Has the Internet negatively or positively contributed to games?


I be Trollin

Question of the week folks.  Has the Internet negatively or positively contributed to games?  Everyone may have different thoughts on this subject, take a look at what the different writers here at AirborneGamer think about it.

Kyle — I think that dependent upon which part of gaming you look upon, the Internet has had a negative and a positive contribution in games.

Negative:

Back in the old days of gaming, we had games that were in depth, hard to play and hard to master. The Internet has effectively destroyed these values in games.
Firstly you have the masses of forums and general documentation online that will tell you every little trick and aspect of any game. This means that you no longer have to “try again” but simply need to search “GameFaqs” for the way to do it easily.

Secondly, due to the Internet being such a large portal for gaming discussion, In the beginning, you would see developers possibly taking little ideas from people that they have seen written on forums, but nothing massive. The game would still be original. However, as it stands, developers now have their own forums that they use to literally take ideas from their users. You could say that this is great, but I have found that games are better when they are made originally by the developer, with no outside influence. Otherwise the games carry too much from other games. Look at the recent “mergence” of online FPS, they are all literally becoming one game!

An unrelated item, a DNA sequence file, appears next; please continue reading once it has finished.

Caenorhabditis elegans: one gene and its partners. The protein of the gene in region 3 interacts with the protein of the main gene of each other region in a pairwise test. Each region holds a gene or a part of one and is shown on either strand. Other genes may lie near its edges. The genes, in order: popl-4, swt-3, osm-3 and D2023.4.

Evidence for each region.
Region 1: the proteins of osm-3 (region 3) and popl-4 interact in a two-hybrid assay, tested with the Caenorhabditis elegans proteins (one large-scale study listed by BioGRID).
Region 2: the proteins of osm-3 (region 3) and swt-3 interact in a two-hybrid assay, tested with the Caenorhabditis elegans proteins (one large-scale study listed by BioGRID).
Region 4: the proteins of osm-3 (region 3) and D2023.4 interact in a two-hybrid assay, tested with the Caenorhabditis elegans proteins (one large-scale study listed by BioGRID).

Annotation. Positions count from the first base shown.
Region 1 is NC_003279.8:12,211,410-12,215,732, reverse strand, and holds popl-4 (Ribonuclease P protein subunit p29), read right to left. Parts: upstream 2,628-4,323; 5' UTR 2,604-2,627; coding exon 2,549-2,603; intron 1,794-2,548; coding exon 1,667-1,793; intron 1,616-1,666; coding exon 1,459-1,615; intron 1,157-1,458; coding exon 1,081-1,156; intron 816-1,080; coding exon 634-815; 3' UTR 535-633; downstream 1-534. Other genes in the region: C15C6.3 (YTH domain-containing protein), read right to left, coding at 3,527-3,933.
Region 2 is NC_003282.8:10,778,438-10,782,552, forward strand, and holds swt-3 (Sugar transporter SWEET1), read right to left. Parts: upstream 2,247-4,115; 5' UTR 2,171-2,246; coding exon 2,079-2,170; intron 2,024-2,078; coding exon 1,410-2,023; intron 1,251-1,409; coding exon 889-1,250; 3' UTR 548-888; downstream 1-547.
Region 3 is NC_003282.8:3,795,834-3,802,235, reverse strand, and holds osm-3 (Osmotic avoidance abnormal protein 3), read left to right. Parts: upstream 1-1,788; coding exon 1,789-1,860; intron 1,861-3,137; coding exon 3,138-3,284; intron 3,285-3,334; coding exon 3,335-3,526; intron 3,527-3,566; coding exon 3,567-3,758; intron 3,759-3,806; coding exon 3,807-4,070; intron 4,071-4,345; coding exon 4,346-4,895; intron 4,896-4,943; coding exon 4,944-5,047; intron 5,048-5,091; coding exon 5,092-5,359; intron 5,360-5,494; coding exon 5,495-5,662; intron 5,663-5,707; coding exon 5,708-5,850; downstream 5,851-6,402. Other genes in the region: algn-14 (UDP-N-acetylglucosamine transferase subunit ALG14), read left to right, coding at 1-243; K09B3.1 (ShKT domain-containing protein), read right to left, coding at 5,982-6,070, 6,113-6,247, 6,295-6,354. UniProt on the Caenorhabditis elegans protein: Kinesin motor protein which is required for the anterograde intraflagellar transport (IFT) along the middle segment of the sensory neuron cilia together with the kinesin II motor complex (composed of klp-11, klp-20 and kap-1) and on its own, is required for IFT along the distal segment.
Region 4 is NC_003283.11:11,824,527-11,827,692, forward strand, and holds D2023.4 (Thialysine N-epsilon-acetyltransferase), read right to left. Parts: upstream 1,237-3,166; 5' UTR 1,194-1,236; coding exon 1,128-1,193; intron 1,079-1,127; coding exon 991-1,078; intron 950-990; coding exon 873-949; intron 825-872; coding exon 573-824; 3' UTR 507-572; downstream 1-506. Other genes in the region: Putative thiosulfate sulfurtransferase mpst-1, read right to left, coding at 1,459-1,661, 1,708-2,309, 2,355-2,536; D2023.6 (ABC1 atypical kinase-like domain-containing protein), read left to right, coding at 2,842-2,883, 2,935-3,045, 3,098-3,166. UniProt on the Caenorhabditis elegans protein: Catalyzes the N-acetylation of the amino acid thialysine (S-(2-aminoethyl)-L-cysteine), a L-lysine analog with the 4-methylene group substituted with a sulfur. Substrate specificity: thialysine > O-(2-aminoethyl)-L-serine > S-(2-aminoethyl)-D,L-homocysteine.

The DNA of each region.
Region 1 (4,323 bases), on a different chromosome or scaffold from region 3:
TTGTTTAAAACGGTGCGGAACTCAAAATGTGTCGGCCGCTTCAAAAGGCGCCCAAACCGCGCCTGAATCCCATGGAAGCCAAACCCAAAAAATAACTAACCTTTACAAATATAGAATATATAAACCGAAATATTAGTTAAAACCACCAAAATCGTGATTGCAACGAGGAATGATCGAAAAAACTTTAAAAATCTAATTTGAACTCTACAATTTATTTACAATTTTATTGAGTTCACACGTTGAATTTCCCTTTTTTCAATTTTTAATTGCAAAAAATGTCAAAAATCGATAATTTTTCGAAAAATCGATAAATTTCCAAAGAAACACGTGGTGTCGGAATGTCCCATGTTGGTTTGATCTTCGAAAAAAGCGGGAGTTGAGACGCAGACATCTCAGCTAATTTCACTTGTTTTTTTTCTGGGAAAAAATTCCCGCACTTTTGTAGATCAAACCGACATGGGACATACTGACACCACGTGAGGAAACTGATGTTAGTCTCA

Thirdly, the internet has brought people to gaming, who in my opinion, shouldn’t be gamers. These are what I would call “casual” gamers. They are by far the biggest contributor to the gaming market. This means that all developers now need to cater for them more than they do for the hardcore crowd. Gone are the days of being stuck on a level for half a day. They made it too easy, so that the skill-less casuals don;t get stuck and stop buying their games! Not to mention the horrible emergence of social gaming… eurgh.

Positive:

Ok, so the biggest and easiest positive to recognize from this situation is the multiplayer aspect of gaming, that we have gained from having the Internet. Bringing multiplayer into games, where you can play with anyone in the world is just phenomenal. It has made gaming the staple of what it is today. For myself, CoD4 was my first dip into multiplayer gaming, since then (Christmas ’07) I have delved around 100 days worth of gaming into Call of Duty titles alone. Ironically, even though this is my biggest positive, it is also a reason for many negative impacts. (This would include the introduction of casuals (I remember when I started playing COD4, people called me a nerd for playing it so much, just a year later, they were playing more than me!), “social gaming” and a massive dis-regard to single player aspects of games).